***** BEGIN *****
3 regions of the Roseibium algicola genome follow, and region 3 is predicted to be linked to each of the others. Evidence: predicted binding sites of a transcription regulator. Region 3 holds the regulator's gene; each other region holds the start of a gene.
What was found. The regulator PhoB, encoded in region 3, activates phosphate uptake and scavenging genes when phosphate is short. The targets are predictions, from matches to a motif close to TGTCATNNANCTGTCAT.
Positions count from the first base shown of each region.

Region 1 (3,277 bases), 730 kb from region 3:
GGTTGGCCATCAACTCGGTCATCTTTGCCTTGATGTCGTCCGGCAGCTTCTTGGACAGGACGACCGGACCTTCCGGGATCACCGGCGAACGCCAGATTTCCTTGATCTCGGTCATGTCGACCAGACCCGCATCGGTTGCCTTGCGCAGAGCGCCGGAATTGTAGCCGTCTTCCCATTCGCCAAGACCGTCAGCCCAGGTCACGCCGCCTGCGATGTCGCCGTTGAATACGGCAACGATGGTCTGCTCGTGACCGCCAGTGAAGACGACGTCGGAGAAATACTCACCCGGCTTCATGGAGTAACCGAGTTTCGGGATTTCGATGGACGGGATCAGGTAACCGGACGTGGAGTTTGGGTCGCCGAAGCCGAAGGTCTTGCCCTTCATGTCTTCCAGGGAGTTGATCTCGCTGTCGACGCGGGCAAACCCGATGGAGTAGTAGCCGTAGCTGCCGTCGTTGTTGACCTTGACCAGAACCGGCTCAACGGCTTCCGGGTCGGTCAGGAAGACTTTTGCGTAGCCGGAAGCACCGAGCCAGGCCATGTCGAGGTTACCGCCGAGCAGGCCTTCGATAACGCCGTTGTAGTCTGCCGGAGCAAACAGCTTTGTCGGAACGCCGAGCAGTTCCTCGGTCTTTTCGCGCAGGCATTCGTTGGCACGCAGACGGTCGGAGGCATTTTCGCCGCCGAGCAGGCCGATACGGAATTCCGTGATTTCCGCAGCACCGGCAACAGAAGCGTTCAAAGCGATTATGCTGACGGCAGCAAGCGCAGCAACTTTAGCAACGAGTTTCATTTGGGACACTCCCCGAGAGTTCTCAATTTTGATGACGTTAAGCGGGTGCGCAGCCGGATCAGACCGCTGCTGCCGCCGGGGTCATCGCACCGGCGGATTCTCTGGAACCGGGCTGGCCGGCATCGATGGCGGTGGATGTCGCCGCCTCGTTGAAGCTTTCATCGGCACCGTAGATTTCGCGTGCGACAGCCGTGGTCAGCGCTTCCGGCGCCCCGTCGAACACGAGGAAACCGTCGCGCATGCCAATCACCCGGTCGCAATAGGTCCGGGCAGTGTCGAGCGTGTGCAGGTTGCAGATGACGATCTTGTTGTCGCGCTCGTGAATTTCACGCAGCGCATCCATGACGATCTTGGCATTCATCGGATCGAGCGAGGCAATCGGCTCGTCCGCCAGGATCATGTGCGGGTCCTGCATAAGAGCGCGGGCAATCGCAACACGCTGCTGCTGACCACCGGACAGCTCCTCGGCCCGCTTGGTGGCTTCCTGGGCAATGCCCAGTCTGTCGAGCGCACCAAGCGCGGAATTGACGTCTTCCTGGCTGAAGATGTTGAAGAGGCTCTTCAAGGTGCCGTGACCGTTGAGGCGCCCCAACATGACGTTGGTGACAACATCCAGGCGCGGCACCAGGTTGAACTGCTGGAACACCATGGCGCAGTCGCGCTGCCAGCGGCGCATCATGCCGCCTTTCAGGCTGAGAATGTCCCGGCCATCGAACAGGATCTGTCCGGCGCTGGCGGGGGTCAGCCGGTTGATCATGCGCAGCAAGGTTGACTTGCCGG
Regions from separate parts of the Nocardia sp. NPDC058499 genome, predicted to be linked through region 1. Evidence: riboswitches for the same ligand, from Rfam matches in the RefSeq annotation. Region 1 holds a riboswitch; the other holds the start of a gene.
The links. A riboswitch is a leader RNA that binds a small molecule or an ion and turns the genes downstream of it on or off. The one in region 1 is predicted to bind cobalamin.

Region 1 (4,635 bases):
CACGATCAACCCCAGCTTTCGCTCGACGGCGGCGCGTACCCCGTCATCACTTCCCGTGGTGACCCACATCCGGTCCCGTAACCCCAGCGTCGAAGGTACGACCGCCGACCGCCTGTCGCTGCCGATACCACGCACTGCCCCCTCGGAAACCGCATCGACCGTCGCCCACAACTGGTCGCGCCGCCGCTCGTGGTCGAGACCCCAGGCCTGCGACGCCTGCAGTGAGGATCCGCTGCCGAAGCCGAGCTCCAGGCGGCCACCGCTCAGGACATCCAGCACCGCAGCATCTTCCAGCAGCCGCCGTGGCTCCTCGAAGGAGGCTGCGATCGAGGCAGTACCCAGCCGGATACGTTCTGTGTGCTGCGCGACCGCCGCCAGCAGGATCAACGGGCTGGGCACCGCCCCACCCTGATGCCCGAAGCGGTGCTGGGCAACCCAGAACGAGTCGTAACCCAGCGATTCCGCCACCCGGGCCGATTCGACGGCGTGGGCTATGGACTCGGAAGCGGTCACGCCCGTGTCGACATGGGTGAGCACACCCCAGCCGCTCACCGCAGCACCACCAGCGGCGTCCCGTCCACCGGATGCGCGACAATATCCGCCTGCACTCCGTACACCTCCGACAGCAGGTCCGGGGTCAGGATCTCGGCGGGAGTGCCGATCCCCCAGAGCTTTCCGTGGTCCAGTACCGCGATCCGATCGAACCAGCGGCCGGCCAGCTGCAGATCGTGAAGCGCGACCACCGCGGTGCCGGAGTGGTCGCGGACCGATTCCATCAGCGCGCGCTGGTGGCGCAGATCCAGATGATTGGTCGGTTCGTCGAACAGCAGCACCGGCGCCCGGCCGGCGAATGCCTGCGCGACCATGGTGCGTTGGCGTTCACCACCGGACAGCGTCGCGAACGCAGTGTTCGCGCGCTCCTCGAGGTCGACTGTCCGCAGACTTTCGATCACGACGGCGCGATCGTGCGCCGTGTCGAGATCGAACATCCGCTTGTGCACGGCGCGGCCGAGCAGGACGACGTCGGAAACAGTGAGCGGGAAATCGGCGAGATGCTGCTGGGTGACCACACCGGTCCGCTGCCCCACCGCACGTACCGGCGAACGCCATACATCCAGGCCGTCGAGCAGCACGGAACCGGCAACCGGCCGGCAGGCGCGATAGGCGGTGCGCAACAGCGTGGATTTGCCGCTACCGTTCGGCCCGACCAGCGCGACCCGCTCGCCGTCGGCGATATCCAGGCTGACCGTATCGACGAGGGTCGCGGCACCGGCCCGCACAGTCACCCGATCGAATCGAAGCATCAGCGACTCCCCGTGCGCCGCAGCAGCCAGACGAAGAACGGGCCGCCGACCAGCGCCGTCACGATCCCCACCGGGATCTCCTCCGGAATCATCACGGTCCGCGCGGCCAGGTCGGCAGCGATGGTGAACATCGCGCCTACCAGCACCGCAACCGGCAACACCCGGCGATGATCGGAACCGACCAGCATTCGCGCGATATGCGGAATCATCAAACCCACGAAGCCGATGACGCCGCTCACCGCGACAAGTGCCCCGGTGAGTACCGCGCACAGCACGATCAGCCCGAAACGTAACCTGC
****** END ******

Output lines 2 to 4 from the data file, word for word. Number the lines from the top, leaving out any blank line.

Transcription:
What was found. The regulator PhoB, encoded in region 3, activates phosphate uptake and scavenging genes when phosphate is short. The targets are predictions, from matches to a motif close to TGTCATNNANCTGTCAT.
Positions count from the first base shown of each region.

Region 1 (3,277 bases), 730 kb from region 3: